There’s been a big foofaraw here in our small town this week because the middle school allowed a pair of Buddhist monks to describe their culture and beliefs at an assembly during the regular school day.
The feeling is that they have somehow violated the separation of church and state, and there have been several letters to the editor demanding that “Christians” get equal time.
I’m fine with that.
But as I understand it, the whole idea of “the separation of church and state” was to protect “the state” from compulsory participation in “the church.” (In a feeble aside, I think this probably goes back at least as far as King Henry VIII, who said, in effect, “I’m Henry the eighth I am, Henry the eighth I am, I am, I don’t care what you say, I need to divorce this wife, so that’s it, and I’ll see you in church on Sunday.”) But I digress…
We need to draw a distinction between teaching religion, and teaching about religion. (Thus the popularity of courses in public universities with names like “Comparative Religions” or “Religious Studies.”)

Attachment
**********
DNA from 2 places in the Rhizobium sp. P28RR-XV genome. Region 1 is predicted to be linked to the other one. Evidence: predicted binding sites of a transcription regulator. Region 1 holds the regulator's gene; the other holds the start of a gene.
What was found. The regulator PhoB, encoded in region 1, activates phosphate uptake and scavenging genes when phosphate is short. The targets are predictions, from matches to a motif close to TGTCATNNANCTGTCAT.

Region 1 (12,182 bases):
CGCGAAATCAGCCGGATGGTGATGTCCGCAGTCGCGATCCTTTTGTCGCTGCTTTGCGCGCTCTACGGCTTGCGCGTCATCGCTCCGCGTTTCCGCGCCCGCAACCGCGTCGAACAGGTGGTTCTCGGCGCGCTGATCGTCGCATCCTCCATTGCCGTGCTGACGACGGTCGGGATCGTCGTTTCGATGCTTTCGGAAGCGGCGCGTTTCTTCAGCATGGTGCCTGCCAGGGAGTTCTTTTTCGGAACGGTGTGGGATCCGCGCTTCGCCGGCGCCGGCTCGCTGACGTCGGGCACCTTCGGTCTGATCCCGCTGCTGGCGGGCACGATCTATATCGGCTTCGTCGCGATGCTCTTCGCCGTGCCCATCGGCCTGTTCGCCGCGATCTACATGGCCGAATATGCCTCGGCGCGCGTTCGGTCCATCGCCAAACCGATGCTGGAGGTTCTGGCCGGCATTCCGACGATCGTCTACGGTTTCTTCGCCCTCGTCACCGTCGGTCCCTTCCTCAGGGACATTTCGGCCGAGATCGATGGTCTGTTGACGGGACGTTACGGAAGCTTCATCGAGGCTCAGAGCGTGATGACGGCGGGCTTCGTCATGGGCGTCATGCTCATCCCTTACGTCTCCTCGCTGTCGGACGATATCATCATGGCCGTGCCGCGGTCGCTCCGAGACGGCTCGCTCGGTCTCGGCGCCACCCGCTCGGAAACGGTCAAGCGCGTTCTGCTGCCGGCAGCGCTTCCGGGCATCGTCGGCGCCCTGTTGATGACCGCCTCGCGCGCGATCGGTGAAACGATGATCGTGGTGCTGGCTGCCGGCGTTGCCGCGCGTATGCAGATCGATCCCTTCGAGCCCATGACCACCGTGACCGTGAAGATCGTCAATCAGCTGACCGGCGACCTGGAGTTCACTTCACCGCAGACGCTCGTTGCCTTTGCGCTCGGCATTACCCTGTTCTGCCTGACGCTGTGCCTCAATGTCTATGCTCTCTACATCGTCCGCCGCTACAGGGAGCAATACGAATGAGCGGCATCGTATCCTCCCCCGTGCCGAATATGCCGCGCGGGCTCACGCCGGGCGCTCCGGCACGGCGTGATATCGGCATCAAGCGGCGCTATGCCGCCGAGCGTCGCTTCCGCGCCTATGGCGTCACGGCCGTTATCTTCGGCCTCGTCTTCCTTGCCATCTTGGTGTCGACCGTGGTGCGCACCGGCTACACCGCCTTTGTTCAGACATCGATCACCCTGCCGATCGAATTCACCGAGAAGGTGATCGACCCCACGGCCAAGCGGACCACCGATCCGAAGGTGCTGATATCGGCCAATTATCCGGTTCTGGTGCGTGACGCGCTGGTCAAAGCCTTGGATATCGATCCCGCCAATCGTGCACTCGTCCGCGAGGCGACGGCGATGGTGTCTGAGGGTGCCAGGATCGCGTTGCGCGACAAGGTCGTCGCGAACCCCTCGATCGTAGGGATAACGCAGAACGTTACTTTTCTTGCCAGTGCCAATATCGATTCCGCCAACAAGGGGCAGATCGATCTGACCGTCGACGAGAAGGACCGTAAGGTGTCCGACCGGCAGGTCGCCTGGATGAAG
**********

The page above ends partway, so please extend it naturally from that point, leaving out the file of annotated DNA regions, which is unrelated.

I have no problem whatsoever with someone coming into my daughter’s school and saying, “I’m a Christian, and I believe in a Triune Godhead. That means that I believe that Jesus is part of a “trinity” composed of The Father, The Son, and the Holy Spirit. This isn’t strictly scriptural, but Paul hinted at it, and it was accepted as part of the Nicean creed that was adopted by the Roman Catholic church in 325 AD.”
Those are just facts.
But please don’t let a coach say something like “I’d like you all to join me now for a moment to pray for an easy victory over our rivals from Eldorado county tonight,” or let a biology teacher say “We feel that Creation Science and Intelligent Design are scientifically valid alternatives to Darwinism and the theory of evolution.”
I have believed some of those things, and perhaps sometimes still do, but from a public education standpoint, that’s just wrong.